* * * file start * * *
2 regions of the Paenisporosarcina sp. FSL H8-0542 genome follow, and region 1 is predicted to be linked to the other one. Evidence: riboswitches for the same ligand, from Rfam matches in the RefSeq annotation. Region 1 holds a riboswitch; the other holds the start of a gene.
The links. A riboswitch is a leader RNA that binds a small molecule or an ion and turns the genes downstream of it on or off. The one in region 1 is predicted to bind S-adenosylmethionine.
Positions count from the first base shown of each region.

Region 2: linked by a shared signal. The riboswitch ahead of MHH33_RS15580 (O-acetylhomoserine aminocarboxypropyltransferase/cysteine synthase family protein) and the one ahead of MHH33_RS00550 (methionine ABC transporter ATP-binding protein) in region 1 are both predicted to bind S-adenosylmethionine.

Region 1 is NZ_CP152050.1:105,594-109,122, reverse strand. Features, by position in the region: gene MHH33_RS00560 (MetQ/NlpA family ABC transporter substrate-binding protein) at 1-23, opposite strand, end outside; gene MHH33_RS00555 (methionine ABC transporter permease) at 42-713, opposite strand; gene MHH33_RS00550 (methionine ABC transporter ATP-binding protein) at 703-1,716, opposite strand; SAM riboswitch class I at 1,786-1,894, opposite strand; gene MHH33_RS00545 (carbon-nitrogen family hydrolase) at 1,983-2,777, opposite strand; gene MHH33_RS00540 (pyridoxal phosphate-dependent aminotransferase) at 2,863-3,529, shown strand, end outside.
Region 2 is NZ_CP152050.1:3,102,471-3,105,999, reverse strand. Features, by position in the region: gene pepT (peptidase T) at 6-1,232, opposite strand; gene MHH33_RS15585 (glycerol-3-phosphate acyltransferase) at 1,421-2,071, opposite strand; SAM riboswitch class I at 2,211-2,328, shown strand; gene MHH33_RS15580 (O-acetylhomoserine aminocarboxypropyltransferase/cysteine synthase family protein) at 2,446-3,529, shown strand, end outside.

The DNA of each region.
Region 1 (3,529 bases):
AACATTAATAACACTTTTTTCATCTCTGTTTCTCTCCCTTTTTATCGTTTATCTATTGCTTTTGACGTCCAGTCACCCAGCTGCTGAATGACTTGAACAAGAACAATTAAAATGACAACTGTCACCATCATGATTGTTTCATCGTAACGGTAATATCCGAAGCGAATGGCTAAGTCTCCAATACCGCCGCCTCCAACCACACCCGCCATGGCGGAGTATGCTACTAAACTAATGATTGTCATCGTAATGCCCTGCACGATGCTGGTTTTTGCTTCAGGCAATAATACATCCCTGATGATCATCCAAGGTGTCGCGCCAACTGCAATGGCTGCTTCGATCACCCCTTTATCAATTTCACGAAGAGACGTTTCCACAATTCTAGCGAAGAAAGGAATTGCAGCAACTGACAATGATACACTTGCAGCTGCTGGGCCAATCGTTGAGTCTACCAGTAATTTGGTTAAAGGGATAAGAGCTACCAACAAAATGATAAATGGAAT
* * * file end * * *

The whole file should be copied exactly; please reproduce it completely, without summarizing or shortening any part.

2 regions of the Paenisporosarcina sp. FSL H8-0542 genome follow, and region 1 is predicted to be linked to the other one. Evidence: riboswitches for the same ligand, from Rfam matches in the RefSeq annotation. Region 1 holds a riboswitch; the other holds the start of a gene.
The links. A riboswitch is a leader RNA that binds a small molecule or an ion and turns the genes downstream of it on or off. The one in region 1 is predicted to bind S-adenosylmethionine.
Positions count from the first base shown of each region.

Region 2: linked by a shared signal. The riboswitch ahead of MHH33_RS15580 (O-acetylhomoserine aminocarboxypropyltransferase/cysteine synthase family protein) and the one ahead of MHH33_RS00550 (methionine ABC transporter ATP-binding protein) in region 1 are both predicted to bind S-adenosylmethionine.

Region 1 is NZ_CP152050.1:105,594-109,122, reverse strand. Features, by position in the region: gene MHH33_RS00560 (MetQ/NlpA family ABC transporter substrate-binding protein) at 1-23, opposite strand, end outside; gene MHH33_RS00555 (methionine ABC transporter permease) at 42-713, opposite strand; gene MHH33_RS00550 (methionine ABC transporter ATP-binding protein) at 703-1,716, opposite strand; SAM riboswitch class I at 1,786-1,894, opposite strand; gene MHH33_RS00545 (carbon-nitrogen family hydrolase) at 1,983-2,777, opposite strand; gene MHH33_RS00540 (pyridoxal phosphate-dependent aminotransferase) at 2,863-3,529, shown strand, end outside.
Region 2 is NZ_CP152050.1:3,102,471-3,105,999, reverse strand. Features, by position in the region: gene pepT (peptidase T) at 6-1,232, opposite strand; gene MHH33_RS15585 (glycerol-3-phosphate acyltransferase) at 1,421-2,071, opposite strand; SAM riboswitch class I at 2,211-2,328, shown strand; gene MHH33_RS15580 (O-acetylhomoserine aminocarboxypropyltransferase/cysteine synthase family protein) at 2,446-3,529, shown strand, end outside.

The DNA of each region.
Region 1 (3,529 bases):
AACATTAATAACACTTTTTTCATCTCTGTTTCTCTCCCTTTTTATCGTTTATCTATTGCTTTTGACGTCCAGTCACCCAGCTGCTGAATGACTTGAACAAGAACAATTAAAATGACAACTGTCACCATCATGATTGTTTCATCGTAACGGTAATATCCGAAGCGAATGGCTAAGTCTCCAATACCGCCGCCTCCAACCACACCCGCCATGGCGGAGTATGCTACTAAACTAATGATTGTCATCGTAATGCCCTGCACGATGCTGGTTTTTGCTTCAGGCAATAATACATCCCTGATGATCATCCAAGGTGTCGCGCCAACTGCAATGGCTGCTTCGATCACCCCTTTATCAATTTCACGAAGAGACGTTTCCACAATTCTAGCGAAGAAAGGAATTGCAGCAACTGACAATGATACACTTGCAGCTGCTGGGCCAATCGTTGAGTCTACCAGTAATTTGGTTAAAGGGATAAGAGCTACCAACAAAATGATAAATGGAAT